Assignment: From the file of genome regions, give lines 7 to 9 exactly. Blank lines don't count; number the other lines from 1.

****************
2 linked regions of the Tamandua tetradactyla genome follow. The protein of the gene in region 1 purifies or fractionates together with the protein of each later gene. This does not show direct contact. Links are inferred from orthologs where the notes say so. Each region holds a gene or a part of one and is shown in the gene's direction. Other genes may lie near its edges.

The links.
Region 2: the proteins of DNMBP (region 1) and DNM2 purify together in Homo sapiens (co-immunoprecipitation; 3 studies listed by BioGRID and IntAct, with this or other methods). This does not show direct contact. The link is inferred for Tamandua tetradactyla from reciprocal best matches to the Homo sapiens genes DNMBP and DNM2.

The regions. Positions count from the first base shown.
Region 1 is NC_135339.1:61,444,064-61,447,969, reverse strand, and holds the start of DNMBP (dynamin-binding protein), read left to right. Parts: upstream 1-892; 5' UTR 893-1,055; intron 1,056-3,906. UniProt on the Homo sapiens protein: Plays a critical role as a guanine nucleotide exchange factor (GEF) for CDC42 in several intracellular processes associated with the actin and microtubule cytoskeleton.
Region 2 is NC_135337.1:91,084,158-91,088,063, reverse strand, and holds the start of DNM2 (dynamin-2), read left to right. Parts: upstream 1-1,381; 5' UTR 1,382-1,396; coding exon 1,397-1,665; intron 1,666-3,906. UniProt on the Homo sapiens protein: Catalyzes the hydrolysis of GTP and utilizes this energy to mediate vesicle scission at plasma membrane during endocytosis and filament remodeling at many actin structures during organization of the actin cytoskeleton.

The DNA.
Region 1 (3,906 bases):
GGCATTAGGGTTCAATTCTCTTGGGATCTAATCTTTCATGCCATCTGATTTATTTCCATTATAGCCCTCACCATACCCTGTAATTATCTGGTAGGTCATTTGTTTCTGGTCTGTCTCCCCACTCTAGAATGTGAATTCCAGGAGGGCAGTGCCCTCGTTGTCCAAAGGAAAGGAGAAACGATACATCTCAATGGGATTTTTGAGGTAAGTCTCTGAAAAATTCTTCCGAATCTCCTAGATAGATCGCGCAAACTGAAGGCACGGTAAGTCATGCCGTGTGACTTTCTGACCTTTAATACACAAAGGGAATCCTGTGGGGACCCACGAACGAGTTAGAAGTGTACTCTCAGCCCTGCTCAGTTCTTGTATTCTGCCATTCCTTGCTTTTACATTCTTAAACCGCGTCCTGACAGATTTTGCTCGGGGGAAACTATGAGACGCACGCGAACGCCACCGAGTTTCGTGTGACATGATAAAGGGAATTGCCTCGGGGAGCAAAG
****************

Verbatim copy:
The DNA.
Region 1 (3,906 bases):
GGCATTAGGGTTCAATTCTCTTGGGATCTAATCTTTCATGCCATCTGATTTATTTCCATTATAGCCCTCACCATACCCTGTAATTATCTGGTAGGTCATTTGTTTCTGGTCTGTCTCCCCACTCTAGAATGTGAATTCCAGGAGGGCAGTGCCCTCGTTGTCCAAAGGAAAGGAGAAACGATACATCTCAATGGGATTTTTGAGGTAAGTCTCTGAAAAATTCTTCCGAATCTCCTAGATAGATCGCGCAAACTGAAGGCACGGTAAGTCATGCCGTGTGACTTTCTGACCTTTAATACACAAAGGGAATCCTGTGGGGACCCACGAACGAGTTAGAAGTGTACTCTCAGCCCTGCTCAGTTCTTGTATTCTGCCATTCCTTGCTTTTACATTCTTAAACCGCGTCCTGACAGATTTTGCTCGGGGGAAACTATGAGACGCACGCGAACGCCACCGAGTTTCGTGTGACATGATAAAGGGAATTGCCTCGGGGAGCAAAG